7. Quick snapshot of a vibrant-to-the-point-of-garish completed watch. I'm likely to keep this one. Again, forgive the photo quality -- I've got a bunch of stuff lined up to shoot better this weekend.
    3 points
  8. out of curiosity why did you replace the entire setting? normally the above answer would be fine except this is a Rolex watch. Rolex is obsessed with end shake so often times they will have procedures to make that adjustment easily especially on the balance bridge. rather than explaining the procedure I'm attaching a section out of the manual. You'll notice there's a screw specific for adjusting the end shake. If somebody had zero idea what that screw was for an rotated it that would be the problem.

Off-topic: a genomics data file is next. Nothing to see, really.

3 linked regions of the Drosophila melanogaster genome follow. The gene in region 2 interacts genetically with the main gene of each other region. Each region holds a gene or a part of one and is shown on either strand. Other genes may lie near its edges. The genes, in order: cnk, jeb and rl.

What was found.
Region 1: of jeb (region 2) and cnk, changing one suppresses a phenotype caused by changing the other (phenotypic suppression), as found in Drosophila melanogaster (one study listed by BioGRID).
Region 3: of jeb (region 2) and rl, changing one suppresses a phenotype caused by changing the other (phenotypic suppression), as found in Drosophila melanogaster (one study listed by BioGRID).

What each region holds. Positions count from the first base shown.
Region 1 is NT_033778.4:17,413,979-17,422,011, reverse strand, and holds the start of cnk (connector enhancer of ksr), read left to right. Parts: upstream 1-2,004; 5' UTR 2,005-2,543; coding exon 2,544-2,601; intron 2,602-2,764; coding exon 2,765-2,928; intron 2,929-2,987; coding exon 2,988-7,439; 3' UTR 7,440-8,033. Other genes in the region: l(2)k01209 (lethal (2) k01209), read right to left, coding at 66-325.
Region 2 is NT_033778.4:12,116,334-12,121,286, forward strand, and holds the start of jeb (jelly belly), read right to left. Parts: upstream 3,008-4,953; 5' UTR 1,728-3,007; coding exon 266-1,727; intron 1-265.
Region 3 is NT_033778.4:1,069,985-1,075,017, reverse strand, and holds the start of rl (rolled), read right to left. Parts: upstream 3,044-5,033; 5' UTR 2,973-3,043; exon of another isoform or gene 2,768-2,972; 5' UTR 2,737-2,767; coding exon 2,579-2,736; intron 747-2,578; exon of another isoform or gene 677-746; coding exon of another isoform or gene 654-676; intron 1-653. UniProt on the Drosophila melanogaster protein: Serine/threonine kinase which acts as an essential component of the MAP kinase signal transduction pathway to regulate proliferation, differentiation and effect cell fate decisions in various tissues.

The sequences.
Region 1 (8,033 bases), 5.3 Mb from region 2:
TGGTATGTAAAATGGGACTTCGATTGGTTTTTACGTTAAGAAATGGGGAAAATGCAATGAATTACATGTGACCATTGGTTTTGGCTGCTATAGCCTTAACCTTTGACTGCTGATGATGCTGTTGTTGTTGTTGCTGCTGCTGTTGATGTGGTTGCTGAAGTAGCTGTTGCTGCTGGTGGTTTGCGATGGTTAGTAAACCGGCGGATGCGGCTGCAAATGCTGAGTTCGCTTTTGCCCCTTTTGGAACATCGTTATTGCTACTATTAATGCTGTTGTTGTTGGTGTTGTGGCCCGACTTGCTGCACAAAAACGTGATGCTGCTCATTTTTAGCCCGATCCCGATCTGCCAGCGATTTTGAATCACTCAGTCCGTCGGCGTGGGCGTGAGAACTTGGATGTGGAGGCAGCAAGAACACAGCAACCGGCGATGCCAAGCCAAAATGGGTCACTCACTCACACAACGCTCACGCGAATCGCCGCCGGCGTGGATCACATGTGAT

3 points
  9. Cock screw is the one that holds the cock down on mainplate, in cases you suspect end stones might be pushing on pivot end( no or very little end shake) you can releive such possible pressure on end stones by loosening the said screw, if the are no end stones, the jewel itself can be pushing on shoulder seat of the pivot. Shelac is the stuff that acts like glue but wont hurt the base metal over time, it is used on fork pallets jewels to keep them from moving in fork slot, nearly all petrolium base cleaning solutions dissolve shelac rendering pallet jewels loose to move in the fork slot, w
    3 points
  10. Hi Mike I used the same stuff (typeclean) when servicing typewriters may years ago for cleaning the type heads once it was used up and dirty it went in the bin. The old stuff from using on watches can be reused for holding parts on the bench when measuring or other like tasks but the bin is where it usually ends up. Premium Rodico is likly to be an altered formula designed to remove money from your pocket it will be a bit more tacky so it collects more dollars/pounds .
    3 points